Average mortgage rates bounce back after recent slide
Mortgage rates broke from their recent respite, increasing for only the second time in the past seven weeks, according to Freddie Mac.
|30-Year FRM||15-Year FRM||5/1-Year ARM|
|Fees & Points||0.4||0.4||0.3|
The 30-year fixed-rate mortgage averaged 4.53% for the week ending July 12, inching up from last week's average of 4.52%. At this time a year ago, the 30-year fixed-rate mortgage averaged 4.03%. Over the past 12 months, the rate spanned 88 basis points, going as high as 4.66% on May 24, 2018 and reaching a 3.78% low on Sept. 7, 2017.
Yields on the 10-year Treasury note, a key indicator in pricing 30-year fixed-rate mortgages, keep wavering along without drastic change.
"The 10-year Treasury yield continues to hover along the same narrow range, as increased global trade tensions are causing investors to take a cautious approach," Freddie Mac Chief Economist Sam Khater said in a press release. "This in turn has kept borrowing costs at bay, which is certainly welcoming news for those looking to buy a home before the summer ends."
The 15-year fixed-rate mortgage this week averaged 4.02%, up from last week’s 3.99% average. A year ago at this time, the 15-year fixed-rate mortgage averaged 3.29%.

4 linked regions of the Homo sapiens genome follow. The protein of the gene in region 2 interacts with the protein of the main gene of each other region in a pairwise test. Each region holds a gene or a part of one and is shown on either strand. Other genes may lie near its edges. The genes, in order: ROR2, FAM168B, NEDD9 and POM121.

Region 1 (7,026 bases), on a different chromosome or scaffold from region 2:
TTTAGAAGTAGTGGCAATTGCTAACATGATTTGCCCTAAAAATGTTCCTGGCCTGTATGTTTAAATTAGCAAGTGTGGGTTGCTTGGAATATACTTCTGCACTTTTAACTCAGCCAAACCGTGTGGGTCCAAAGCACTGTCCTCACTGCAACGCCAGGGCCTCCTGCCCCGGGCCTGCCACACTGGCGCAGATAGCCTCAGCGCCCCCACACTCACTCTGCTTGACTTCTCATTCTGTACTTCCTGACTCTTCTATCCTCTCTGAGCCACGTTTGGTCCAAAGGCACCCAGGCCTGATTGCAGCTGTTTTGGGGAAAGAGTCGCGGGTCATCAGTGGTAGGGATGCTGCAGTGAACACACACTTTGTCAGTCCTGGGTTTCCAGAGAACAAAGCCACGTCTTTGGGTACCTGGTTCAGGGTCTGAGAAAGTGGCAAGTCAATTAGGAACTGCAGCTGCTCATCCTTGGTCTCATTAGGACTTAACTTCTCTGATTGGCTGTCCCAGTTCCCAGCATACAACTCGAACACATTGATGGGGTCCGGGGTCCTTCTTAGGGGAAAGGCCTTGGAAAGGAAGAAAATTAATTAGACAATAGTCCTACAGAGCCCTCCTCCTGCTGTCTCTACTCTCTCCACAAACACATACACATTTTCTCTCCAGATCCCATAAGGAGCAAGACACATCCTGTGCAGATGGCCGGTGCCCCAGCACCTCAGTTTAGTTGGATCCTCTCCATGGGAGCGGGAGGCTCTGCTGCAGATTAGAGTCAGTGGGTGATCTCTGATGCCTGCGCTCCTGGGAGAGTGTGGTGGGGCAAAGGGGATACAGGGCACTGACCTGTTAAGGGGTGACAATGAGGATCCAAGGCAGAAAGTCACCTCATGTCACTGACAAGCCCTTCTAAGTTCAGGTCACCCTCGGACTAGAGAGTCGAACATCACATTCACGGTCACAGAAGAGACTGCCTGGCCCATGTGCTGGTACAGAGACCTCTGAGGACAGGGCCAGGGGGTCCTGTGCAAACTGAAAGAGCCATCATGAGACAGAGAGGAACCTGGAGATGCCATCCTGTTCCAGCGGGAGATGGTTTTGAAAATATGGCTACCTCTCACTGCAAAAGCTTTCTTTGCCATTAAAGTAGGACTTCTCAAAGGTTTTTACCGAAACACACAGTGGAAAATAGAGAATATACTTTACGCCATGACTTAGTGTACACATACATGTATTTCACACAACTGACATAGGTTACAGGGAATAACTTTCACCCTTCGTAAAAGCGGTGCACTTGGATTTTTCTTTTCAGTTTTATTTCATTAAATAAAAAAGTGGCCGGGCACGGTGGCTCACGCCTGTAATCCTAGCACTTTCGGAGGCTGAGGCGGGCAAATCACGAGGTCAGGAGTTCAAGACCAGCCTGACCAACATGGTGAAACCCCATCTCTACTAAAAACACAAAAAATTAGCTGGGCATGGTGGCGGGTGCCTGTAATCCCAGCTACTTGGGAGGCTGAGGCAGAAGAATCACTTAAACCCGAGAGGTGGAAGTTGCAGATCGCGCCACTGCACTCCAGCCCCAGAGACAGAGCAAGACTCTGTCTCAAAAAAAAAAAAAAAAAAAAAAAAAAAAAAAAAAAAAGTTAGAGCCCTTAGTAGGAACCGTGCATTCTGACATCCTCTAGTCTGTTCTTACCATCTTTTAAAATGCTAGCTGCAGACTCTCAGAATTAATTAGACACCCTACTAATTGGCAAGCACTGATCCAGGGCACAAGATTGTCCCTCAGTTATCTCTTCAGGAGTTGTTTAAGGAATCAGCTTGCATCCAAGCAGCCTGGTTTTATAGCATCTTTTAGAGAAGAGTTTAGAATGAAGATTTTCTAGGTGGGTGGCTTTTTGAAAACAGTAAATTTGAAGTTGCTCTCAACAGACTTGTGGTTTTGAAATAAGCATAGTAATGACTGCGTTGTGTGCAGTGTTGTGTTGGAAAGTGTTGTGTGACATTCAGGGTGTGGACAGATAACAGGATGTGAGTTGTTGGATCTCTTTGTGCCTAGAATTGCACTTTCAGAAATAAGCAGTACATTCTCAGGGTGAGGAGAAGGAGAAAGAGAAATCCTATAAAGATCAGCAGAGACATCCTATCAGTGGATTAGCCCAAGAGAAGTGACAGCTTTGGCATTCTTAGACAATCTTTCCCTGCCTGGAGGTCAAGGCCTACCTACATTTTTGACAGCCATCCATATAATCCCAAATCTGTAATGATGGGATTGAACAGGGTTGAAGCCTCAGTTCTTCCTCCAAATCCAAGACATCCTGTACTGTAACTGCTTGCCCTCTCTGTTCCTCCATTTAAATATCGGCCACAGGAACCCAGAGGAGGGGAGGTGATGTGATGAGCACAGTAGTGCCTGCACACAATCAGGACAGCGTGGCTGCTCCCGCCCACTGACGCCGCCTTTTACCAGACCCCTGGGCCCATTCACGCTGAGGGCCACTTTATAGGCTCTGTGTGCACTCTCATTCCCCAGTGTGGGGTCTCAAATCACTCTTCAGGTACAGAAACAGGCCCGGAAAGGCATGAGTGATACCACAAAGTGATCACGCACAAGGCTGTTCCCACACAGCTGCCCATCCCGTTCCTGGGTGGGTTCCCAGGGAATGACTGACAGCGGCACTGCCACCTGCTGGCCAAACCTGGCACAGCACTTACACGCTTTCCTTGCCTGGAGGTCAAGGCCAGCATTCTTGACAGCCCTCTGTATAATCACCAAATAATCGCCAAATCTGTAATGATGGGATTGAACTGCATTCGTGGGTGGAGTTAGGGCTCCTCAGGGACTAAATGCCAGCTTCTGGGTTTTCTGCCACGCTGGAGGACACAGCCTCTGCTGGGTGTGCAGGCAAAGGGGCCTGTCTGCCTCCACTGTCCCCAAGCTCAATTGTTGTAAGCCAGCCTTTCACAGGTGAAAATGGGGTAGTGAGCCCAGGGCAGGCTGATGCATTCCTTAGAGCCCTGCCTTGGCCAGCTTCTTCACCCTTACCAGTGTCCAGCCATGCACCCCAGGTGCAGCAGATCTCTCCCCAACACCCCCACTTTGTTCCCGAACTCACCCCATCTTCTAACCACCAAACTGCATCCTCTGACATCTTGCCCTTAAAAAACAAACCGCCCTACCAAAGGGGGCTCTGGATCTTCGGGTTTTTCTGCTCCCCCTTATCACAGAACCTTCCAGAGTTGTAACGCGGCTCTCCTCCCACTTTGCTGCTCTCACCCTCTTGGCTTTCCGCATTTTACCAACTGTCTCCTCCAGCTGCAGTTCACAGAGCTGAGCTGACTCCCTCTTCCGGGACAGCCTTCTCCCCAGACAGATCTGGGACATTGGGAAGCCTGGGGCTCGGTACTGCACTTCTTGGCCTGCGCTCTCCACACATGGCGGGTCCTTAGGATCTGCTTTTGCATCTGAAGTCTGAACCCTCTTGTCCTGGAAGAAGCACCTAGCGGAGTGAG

The five-year Treasury-indexed hybrid adjustable-rate mortgage averaged 3.86% this week with an average 0.3 point, a big jump from last week's average of 3.74%. A year ago at this time, the five-year adjustable-rate mortgage averaged 3.28%.
"Over the past two years rates have experienced long periods of stability punctuated by rapid jumps. Right now, rates appear to be in a summer lull somewhere below recent highs but still higher than they were at the start of the year. Over the next week markets will keep an eye on incoming inflation data as expected testimony in Congress by Federal Reserve Chair Jerome Powell, but rates are likely to remain in the zone where they have stabilized in recent weeks," Aaron Terrazas, Zillow's senior economist, said when that company released its own rate tracker on July 11.